Local News

No Child Left Behind May Be Linked To Rise In Long-Term School Suspensions

Posted March 9, 2004 4:04 a.m. EST

— No Child Left Behind

is designed to raise the performance of school children by raising the bar on test scores, but state lawmakers are concerned that may be a motivating factor behind the number of long-term suspensions.

No Child Left Behind takes the state's accountability program a step further and requires all students to make passing grades by the year 2014. Some critics argue that some low-performing students could be suspended to prevent them from taking tests.

"If you've got a student that's potentially not going to test well at all, the temptation is always there -- the temptation could be there -- for someone to discard that student or send that student to another school, so test scores will not be pulled down in that school," said Rep. Alex Warner, D-Cumberland.

Dr. Jim Causby, former superintendent of Johnston County schools, denies accusations that pressure to perform motivates some principals to suspend students.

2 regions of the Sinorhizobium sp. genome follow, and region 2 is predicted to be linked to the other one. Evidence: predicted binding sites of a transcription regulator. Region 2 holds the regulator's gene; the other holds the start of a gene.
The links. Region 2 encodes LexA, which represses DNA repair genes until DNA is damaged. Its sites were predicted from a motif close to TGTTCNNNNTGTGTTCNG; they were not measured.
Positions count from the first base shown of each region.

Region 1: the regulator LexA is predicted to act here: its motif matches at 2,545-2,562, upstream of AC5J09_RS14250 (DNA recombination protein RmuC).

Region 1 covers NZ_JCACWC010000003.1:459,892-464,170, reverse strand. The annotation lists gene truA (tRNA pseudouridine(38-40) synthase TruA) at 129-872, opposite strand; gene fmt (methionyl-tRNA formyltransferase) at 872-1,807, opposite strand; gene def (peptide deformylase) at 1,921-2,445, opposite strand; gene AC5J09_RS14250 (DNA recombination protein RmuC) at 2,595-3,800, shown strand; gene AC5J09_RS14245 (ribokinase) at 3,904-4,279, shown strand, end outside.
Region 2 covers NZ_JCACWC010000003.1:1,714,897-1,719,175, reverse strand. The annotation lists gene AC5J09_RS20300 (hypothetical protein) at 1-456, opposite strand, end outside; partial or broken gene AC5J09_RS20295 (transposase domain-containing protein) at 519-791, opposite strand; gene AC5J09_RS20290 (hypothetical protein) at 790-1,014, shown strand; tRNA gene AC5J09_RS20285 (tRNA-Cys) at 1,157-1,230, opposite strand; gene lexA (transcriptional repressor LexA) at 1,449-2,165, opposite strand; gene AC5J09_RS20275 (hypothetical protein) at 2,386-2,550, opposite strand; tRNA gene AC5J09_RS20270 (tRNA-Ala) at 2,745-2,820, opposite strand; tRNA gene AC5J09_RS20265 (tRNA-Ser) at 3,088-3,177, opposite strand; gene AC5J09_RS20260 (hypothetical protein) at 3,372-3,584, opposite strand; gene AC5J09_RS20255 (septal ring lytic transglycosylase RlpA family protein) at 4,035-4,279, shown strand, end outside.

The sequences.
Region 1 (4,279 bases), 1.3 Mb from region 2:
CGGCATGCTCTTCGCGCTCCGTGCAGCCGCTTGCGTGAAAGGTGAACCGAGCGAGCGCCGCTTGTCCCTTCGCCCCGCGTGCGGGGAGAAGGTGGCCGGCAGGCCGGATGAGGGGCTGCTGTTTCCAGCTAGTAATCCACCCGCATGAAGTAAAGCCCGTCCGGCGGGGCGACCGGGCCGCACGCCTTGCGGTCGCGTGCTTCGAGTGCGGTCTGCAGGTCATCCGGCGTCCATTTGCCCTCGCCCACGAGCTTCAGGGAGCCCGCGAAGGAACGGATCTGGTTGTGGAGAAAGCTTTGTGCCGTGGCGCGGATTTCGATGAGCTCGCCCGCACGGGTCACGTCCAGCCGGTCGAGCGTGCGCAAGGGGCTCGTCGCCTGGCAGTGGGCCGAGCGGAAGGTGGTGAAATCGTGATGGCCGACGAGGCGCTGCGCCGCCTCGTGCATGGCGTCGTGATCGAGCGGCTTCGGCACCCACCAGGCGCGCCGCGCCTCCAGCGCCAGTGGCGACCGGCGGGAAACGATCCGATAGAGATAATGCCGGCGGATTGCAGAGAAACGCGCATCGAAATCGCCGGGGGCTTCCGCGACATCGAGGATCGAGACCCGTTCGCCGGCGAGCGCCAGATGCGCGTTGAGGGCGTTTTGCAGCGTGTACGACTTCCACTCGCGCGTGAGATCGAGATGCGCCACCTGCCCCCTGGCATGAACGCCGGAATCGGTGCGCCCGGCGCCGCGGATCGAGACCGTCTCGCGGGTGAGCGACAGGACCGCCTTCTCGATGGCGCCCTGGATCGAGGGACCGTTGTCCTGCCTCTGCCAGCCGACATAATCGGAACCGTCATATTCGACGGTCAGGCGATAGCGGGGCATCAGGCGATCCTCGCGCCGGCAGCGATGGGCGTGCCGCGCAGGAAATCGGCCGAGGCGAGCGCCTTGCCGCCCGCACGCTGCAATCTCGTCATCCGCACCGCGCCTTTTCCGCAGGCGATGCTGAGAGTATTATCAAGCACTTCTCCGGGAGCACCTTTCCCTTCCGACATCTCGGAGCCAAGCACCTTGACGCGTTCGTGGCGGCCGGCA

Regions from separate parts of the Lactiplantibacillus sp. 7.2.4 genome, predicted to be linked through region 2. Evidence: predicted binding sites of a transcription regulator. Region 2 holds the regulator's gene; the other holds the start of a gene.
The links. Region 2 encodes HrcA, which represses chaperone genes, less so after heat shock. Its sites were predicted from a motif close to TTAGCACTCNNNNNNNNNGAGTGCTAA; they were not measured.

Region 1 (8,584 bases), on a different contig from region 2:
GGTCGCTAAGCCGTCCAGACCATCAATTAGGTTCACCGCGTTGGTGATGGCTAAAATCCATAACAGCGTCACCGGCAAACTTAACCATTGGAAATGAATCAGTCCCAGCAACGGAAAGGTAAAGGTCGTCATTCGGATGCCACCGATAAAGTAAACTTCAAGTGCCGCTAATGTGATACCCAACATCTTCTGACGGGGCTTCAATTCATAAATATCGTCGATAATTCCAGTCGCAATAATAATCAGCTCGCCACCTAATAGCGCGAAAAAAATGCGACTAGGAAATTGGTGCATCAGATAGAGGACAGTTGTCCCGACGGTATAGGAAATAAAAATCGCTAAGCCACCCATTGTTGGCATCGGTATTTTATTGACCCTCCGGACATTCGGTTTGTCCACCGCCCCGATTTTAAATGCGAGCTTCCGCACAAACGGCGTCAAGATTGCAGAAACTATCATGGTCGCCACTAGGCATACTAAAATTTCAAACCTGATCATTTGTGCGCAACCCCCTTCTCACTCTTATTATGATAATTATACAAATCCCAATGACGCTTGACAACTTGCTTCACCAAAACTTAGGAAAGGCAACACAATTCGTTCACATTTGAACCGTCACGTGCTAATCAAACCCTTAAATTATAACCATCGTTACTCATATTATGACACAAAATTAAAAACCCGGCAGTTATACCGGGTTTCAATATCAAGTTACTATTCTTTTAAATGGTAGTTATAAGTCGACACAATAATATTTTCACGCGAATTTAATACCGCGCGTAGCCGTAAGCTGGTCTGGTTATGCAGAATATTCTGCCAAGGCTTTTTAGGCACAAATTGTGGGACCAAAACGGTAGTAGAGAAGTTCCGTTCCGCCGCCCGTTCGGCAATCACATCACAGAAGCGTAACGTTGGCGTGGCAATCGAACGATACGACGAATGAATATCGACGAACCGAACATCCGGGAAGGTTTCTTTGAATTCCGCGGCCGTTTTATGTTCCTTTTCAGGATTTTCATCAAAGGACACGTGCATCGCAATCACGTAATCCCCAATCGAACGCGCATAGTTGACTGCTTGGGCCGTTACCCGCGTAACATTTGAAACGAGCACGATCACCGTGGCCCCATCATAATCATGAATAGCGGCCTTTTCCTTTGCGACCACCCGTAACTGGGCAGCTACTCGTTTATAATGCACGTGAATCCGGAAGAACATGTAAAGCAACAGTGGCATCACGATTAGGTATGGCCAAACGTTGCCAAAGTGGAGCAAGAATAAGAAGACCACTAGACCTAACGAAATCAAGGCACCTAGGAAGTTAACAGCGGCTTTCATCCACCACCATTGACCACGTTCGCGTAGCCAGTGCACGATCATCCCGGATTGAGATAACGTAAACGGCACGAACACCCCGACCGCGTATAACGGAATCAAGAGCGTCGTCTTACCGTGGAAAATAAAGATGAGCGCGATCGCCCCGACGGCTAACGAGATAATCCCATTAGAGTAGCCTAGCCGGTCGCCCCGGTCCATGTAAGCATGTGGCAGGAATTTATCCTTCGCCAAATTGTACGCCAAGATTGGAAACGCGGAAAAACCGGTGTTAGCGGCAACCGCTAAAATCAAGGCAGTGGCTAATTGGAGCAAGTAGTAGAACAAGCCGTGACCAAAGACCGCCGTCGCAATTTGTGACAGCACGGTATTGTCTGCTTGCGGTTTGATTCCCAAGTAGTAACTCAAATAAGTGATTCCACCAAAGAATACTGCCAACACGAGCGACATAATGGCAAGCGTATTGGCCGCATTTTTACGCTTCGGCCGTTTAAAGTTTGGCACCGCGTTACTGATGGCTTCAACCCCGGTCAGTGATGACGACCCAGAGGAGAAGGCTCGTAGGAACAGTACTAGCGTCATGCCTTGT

"We know that schools are, by far, the safest place that students can be. They are safer than being on the streets, safer than walking on Main Street," he said. "But we also know that students that enter our schools sometimes that do things that could be dangerous to other students and that needs to be addressed."

Causby presented statistics from Johnston County schools at the state Legislature Tuesday. Of 23,500 students in the school system, only 98 students were suspended last year.

Even if performance is a factor, state consultant Brad McMillan said it should not be.

"For every student they send out whose score doesn't count fully, 50 percent of those are failing scores and 50 percent are passing scores," he said.

The state's dropout rate is not looking too bright either. According to recent statistics, one in 5 high school students will leave between 9th and 10th grade, which is more than a third of the 19,000 dropouts every year. Statistics show only 60 percent of North Carolina students will graduate on time, which is worse than the national average of 68 percent.